Muslim writer-actress Rohina Malik on ‘Unveiled’
When Rohina Malik fell in love with theater, she was a shy teenager slowly finding her voice in drama class. But to actively pursue theater, well, that’s just not what Pakistani girls did, at least not in Malik’s London neighborhood. Bright daughters of Pakistani immigrants went into law or medicine. Not the arts.
Malik later moved to Chicago, where she married, found success as a Montessori teacher and began raising her four children. But there was a void in her life, so thinking back to the times when she was happiest, she began a journey back to theater.
Starting with a class in solo performance at Chicago’s Victory Gardens Theater, Malik began creating characters for what would eventually become the breakthrough hit “Unveiled,” in which Malik stars as five Muslim women from around the world talking about their lives and what it’s like to wear the hijab, or traditional head covering worn by Muslim women.
After three productions around the Chicago area, Malik, 35, brings the show to San Francisco’s Brava Theater. On the phone from her Chicago home, with the sound of children at play behind her, the writer-performer discussed why she chose to wear a hijab and why she thinks theater can undermine racism.
Q:Why did theater mean so much to you as a teenager?
A: There was a lot of racial tension in London, and we felt that in our classrooms. Something happened in theater class I will never forget. I was performing for my peers, and they were laughing – not at me. They were enjoying what I was doing. We were in the moment together. I don’t think I understood it then the way I do now, but it is simply that art brings people together.
Q:You started wearing the hijab at age 19. Why?
A: It was my first year of college, and it was a very spiritual decision. I put on the hijab, and my mother said, “Oh, my God. Take that off.” You can see some of this in “Unveiled.” The reality for a lot of Muslim women is that parents think you’ll never find a husband if you wear it. There’s a lot of opposition. People don’t know that story. They just hear the story of the crazy dad who kills his daughter for not wearing the veil. That’s the thing about stereotypes. They come from a truth, but it’s one truth, not many. Not mine. Not everybody’s.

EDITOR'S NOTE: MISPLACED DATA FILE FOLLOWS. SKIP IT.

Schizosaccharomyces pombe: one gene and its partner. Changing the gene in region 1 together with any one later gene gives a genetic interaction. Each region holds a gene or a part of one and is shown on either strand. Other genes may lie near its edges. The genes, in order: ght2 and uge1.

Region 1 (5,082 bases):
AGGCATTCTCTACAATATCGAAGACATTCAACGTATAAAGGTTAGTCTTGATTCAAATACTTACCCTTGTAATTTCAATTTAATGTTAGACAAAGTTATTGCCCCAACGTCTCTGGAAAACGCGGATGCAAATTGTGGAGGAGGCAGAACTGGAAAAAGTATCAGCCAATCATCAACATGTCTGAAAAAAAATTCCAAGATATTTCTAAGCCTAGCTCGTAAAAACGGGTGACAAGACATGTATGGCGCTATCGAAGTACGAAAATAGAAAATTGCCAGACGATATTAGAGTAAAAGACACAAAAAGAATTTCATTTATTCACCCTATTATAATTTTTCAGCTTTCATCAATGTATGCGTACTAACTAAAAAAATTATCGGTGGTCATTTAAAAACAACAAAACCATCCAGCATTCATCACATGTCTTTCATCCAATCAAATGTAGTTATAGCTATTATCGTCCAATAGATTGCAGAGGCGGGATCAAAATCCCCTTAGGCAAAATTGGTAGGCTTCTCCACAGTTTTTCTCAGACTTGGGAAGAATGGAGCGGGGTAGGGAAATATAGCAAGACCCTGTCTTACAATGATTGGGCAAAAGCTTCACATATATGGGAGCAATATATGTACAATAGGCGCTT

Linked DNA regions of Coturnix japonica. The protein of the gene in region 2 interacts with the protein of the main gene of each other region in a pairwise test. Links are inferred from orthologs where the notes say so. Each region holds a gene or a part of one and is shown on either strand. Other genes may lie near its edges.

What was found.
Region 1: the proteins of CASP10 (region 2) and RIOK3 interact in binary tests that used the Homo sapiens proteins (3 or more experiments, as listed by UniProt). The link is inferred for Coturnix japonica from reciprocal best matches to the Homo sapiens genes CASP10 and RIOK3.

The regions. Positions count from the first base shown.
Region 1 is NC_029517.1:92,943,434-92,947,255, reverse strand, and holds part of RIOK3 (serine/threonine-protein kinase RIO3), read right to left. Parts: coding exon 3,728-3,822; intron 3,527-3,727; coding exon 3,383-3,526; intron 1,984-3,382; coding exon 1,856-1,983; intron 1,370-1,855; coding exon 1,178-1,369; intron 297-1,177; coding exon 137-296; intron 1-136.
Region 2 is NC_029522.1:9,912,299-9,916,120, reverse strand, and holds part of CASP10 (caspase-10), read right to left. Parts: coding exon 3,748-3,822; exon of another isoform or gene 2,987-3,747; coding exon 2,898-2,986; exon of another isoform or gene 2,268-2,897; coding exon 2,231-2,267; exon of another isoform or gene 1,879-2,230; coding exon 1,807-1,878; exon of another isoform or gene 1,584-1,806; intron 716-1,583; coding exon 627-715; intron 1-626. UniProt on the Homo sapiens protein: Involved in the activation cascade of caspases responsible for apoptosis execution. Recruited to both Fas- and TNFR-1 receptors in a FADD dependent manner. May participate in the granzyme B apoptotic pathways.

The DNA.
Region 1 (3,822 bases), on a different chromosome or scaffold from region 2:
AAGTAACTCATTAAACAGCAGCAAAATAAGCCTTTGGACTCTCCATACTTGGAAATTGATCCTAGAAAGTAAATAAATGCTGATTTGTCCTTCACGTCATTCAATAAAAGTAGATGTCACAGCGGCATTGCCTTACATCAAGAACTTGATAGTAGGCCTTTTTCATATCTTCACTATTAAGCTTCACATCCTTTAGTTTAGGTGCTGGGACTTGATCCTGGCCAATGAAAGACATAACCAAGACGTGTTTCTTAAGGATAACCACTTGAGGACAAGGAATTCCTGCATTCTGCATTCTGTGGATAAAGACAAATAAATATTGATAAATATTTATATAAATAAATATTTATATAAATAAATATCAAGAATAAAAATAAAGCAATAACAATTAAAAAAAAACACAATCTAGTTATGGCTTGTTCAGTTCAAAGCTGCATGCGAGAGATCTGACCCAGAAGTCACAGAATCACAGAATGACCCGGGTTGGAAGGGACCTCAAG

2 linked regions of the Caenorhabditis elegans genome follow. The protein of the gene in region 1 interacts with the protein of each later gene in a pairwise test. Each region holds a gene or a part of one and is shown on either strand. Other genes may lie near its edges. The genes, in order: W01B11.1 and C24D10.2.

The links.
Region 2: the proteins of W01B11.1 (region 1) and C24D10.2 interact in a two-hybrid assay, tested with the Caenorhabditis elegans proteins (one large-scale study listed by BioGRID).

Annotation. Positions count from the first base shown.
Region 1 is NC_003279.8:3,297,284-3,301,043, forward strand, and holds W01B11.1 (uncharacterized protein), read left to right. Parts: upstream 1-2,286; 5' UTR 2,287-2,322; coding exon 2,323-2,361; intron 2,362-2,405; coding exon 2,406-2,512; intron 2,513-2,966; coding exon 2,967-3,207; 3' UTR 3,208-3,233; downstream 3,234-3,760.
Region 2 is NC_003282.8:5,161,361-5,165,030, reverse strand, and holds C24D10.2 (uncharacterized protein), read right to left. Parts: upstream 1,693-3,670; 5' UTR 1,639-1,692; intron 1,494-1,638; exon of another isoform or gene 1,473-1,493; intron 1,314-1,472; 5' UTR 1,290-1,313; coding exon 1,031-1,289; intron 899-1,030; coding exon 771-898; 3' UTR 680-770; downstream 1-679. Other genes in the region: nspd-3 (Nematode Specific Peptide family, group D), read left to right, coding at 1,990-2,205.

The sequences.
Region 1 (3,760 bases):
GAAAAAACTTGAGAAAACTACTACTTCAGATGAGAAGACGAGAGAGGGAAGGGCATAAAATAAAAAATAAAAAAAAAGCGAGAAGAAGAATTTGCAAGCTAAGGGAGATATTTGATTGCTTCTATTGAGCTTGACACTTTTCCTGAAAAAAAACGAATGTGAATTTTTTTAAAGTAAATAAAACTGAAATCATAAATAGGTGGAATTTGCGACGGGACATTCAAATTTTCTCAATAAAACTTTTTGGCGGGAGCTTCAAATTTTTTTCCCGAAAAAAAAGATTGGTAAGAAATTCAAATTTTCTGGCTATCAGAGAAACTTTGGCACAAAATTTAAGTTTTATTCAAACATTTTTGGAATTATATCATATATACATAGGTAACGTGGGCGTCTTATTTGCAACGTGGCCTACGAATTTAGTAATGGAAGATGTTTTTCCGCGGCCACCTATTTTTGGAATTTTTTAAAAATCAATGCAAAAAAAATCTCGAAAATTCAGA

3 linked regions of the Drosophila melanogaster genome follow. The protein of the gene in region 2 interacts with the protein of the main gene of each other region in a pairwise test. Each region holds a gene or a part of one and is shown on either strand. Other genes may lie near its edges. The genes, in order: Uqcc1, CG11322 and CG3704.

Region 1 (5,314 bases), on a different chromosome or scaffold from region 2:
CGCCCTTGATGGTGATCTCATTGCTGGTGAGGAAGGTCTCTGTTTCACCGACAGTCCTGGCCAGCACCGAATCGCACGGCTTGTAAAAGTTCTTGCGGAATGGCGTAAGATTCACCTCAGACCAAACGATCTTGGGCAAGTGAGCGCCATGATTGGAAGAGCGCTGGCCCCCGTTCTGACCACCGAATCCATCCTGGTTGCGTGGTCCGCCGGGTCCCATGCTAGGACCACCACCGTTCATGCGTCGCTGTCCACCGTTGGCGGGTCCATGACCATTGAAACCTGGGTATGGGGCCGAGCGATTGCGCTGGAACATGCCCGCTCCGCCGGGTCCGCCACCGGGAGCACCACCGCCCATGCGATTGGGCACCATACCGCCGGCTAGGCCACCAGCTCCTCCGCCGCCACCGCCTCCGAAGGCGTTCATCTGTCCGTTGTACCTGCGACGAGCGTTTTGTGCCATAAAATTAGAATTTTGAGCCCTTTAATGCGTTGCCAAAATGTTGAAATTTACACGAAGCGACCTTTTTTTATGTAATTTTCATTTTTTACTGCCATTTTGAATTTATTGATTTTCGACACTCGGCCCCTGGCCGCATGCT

Q:How do people in this country react to your veil?
A: When I first started taking the solo performance class, one of the other writers remembered looking at me and thinking, “Oh, she’s oppressed.” She told me this at the end of our class, but her feelings had changed as she got to know me. I think that’s the real message of my play: Get to know me.
Q:In “Unveiled,” you play five very different Muslim women. Do you find that theater audiences arrive with open minds?
A: You never know who God will put in those seats. One night a young man was still sitting in the theater, even after the post-show discussion. He had been crying and said he needed to talk to me privately. He was going to college in a small town in Ohio and was on a trip with his schoolmates. He said that he hated Muslims and thought that we wore the veil to celebrate 9/11. At this point, the tears were streaming down his face. And he apologized. That changed something inside me. It changed me as an artist. I hear from people all the time that they considered themselves open-minded but realized, watching my show, that they did hold certain stereotypes of Muslim women.
Q:Do you feel one play can make a difference in Islamophobia?
A: I am naive enough to believe that. I found a way to talk about racism through art. You use the gifts God has given. After shows, people in the Muslim community say, “The climate is so bad. What should we do?” I don’t have answers. You have your own gifts. Everyone does. We have to find a way to reach out and get to know people and let them get to know us. Once you know a person, they’re not the “other.” They’re a human being.